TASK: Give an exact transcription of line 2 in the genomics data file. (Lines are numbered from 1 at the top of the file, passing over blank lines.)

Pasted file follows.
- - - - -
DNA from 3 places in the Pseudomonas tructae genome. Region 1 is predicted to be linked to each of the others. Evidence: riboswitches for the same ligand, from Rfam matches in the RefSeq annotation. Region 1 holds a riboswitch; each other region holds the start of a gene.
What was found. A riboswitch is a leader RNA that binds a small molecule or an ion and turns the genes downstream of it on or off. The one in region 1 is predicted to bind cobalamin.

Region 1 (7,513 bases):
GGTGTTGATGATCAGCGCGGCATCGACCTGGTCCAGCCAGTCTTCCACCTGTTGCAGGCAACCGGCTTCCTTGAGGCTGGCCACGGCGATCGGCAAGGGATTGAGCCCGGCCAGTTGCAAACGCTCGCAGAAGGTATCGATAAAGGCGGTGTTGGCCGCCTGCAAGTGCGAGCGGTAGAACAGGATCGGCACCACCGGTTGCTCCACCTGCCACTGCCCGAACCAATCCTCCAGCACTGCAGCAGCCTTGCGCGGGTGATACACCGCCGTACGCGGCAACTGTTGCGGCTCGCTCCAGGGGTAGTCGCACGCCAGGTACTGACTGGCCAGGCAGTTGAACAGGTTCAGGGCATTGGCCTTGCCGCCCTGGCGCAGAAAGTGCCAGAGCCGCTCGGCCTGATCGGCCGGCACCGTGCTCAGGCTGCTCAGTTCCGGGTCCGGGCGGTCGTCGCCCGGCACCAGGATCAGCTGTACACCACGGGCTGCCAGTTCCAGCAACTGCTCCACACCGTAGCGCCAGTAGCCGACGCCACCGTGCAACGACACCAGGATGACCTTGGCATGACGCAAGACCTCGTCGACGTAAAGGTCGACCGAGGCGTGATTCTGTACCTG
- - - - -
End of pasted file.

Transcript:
What was found. A riboswitch is a leader RNA that binds a small molecule or an ion and turns the genes downstream of it on or off. The one in region 1 is predicted to bind cobalamin.